That south Texas wind punishes at South Padre Island Golf Club in Laguna Vista

By Mike Bailey, Senior Staff Writer

Head to the southern tip of Texas and South Padre Island Golf Club for real seaside golf.

South Padre Island golf course
No. 5 at South Padre Island bumps up against the Laguna Madre.
South Padre Island golf courseSouth Padre Island Golf Club - 3rdSouth Padre Island Golf Club - 9thSouth Padre Island Golf Club - 12thSouth Padre Island Golf Club - 17thSouth Padre Island Golf Club - 18th
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South Padre Island Golf Club

3 stars out of 5 (based on 3 reviews)
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1 Golf House Rd
Port Isabel, Texas 78578
Cameron County
Phone(s): (956) 943-4653, (956) 943-5678
Website: www.spigolf.com
 
18 Holes | Public golf course | Par: 72 | 6931 yards | Book online | ... details »
 

LAGUNA VISTA, Texas -- Pro golfers from Texas have a reputation as being good wind players. That's true especially in west Texas, where the wind whips down from the mountains and across the plains. Or even the Red River Valley that separates Oklahoma from the Lone Star State.

But nothing compares to the south Texas coast, where a 20 mph sustained wind is considered relatively calm, and 30-40 mph gales are common.

Thank goodness golf course designers Chris Cole and Stephen Caplinger knew what they were doing when they laid out South Padre Island Golf Club.

The golf course, which opened in 1997, isn't right on the beach, but it's close enough. The holes work around the Laguna Madre on the west side of the bay inside Padre Island, just a few miles from the wide-open Gulf of Mexico. There is zero protection from the wind here, just like the coastal courses of Scotland or Ireland, and the golf course was built to accommodate those types of conditions.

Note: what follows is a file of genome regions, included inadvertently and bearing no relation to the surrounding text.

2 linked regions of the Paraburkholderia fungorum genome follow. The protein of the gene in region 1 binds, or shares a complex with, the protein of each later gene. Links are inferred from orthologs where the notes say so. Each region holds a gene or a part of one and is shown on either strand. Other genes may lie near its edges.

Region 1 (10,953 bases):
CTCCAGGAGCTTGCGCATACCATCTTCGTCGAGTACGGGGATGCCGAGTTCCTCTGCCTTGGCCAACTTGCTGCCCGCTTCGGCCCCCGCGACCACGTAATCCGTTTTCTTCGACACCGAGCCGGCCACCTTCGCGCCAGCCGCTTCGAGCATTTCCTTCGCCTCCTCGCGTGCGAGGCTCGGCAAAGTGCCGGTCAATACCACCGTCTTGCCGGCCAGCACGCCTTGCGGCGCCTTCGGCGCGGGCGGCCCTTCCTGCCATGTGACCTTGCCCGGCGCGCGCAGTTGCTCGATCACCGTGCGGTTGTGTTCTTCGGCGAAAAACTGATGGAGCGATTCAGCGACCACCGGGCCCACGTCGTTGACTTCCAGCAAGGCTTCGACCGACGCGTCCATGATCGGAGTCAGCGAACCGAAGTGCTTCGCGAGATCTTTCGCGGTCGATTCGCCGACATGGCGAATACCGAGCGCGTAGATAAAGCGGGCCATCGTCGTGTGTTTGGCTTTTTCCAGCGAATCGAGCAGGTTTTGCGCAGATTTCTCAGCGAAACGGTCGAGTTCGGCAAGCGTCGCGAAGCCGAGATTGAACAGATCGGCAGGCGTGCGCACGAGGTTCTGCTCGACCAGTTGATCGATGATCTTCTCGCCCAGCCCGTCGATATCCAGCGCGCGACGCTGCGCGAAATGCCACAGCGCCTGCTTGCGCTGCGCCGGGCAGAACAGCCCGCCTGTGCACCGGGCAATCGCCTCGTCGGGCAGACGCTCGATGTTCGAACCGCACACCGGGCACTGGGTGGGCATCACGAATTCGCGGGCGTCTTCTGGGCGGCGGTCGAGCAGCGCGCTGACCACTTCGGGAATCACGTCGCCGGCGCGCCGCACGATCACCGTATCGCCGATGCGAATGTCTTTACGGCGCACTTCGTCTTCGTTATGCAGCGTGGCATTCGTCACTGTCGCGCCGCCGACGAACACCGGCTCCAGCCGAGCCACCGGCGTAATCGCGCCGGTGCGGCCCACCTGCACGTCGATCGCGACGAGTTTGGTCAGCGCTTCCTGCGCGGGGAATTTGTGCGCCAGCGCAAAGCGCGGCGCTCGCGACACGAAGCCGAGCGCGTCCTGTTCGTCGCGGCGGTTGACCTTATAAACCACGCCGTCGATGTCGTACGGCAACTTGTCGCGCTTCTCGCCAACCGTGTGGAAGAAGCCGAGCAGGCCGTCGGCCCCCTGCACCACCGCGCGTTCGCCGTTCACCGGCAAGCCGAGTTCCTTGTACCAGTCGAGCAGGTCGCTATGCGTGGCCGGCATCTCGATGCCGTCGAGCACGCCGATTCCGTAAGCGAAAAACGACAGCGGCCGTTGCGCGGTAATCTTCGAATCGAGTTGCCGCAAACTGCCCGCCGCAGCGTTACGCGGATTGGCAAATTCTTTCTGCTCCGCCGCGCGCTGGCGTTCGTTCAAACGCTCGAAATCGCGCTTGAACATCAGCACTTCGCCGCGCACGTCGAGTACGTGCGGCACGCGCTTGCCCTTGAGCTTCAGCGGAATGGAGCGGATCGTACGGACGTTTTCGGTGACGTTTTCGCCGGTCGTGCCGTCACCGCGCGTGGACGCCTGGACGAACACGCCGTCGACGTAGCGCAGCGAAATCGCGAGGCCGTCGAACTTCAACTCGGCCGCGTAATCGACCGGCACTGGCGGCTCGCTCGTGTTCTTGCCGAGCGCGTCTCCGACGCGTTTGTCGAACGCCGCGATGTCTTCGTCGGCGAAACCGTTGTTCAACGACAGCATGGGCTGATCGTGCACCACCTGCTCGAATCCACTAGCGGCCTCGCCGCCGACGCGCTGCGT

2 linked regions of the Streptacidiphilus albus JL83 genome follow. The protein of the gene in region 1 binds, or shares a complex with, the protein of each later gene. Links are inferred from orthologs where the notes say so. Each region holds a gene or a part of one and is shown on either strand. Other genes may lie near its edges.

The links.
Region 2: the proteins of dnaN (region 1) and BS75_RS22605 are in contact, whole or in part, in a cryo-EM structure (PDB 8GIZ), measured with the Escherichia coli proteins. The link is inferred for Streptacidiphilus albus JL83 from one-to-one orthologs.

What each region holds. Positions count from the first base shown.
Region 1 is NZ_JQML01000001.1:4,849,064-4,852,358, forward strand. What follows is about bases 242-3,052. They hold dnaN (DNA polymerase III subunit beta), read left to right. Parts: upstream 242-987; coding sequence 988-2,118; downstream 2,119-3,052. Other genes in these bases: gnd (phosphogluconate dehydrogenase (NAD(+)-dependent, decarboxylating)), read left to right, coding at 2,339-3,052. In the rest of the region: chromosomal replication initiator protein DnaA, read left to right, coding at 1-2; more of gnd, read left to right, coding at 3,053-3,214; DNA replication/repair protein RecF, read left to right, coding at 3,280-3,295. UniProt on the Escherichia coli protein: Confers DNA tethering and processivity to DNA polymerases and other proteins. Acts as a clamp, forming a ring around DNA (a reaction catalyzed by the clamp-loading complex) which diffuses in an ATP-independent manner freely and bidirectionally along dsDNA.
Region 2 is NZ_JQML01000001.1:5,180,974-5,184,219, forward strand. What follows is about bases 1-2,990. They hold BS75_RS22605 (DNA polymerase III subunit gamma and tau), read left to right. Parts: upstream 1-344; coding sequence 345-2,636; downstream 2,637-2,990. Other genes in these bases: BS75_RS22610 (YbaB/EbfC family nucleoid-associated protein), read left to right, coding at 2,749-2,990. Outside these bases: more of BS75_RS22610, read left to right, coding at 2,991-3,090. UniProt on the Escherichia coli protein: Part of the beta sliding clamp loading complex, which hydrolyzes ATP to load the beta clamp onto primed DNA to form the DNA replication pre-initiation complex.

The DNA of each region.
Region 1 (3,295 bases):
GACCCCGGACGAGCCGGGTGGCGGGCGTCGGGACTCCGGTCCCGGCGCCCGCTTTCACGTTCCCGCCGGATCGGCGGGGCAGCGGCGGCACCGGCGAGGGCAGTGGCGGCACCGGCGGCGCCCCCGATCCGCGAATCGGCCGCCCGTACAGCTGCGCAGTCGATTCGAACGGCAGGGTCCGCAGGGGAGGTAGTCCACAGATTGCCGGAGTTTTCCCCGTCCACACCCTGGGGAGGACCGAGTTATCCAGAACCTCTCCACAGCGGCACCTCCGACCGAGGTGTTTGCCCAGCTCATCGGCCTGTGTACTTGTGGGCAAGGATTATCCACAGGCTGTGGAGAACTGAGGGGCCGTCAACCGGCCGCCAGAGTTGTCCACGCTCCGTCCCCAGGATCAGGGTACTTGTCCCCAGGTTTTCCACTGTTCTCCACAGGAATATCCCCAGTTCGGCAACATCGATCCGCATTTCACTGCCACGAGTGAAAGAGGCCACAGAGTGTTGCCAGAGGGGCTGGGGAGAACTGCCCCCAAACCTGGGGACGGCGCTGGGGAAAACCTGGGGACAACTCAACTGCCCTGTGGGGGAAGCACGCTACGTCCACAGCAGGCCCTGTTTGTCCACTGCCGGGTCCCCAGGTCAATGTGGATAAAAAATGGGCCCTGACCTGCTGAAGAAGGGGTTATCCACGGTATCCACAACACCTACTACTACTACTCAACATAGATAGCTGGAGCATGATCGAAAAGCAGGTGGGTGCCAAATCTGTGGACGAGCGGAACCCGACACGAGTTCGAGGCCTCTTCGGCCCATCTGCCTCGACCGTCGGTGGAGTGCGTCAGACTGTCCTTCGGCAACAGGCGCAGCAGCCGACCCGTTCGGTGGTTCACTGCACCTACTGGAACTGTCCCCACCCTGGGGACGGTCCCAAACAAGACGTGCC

Each hole and the overall course layout was planned to account for the prevailing wind. On the few occasions during the winter and early spring when a cold front reverses it, well then, we have a completely different golf course.

Ninety-nine percent of the time, however, shorter holes are playing into the wind, longer holes are playing downwind, and other holes are meant to make-up for the lack of scoring you get from the difficult holes.

South Padre Island Golf Club overlooks Laguna Madre, where you'll find some of the best bay fishing in the world.

The first par 3, the third is a tough test at 190 yards over water and into the prevailing breeze. You get a little help from the wind on the next hole, a 571-yard par 5. Then comes the risk-reward, 334-yard, par-4 fifth.

The fifth is a hole you won't soon forget. Standing on the tee, there's usually a pretty still left to right breeze, which means if you're right-handed, you fear the cut shot. If you play the proper tees (the next set up is 300), the hole is drivable, but you bring in a lot of trouble. The bailout area is actually a beach to the right, where you can play a long sand shot back to the green. You can make anywhere from two to who-knows-what on this hole.

What's fun about this course is that the holes go one direction, then turn for a while, then go in another direction. It has an ebb and flow, and being able to knock the ball down with little spin is paramount. In other words, swing easy and take more club on many of the approaches.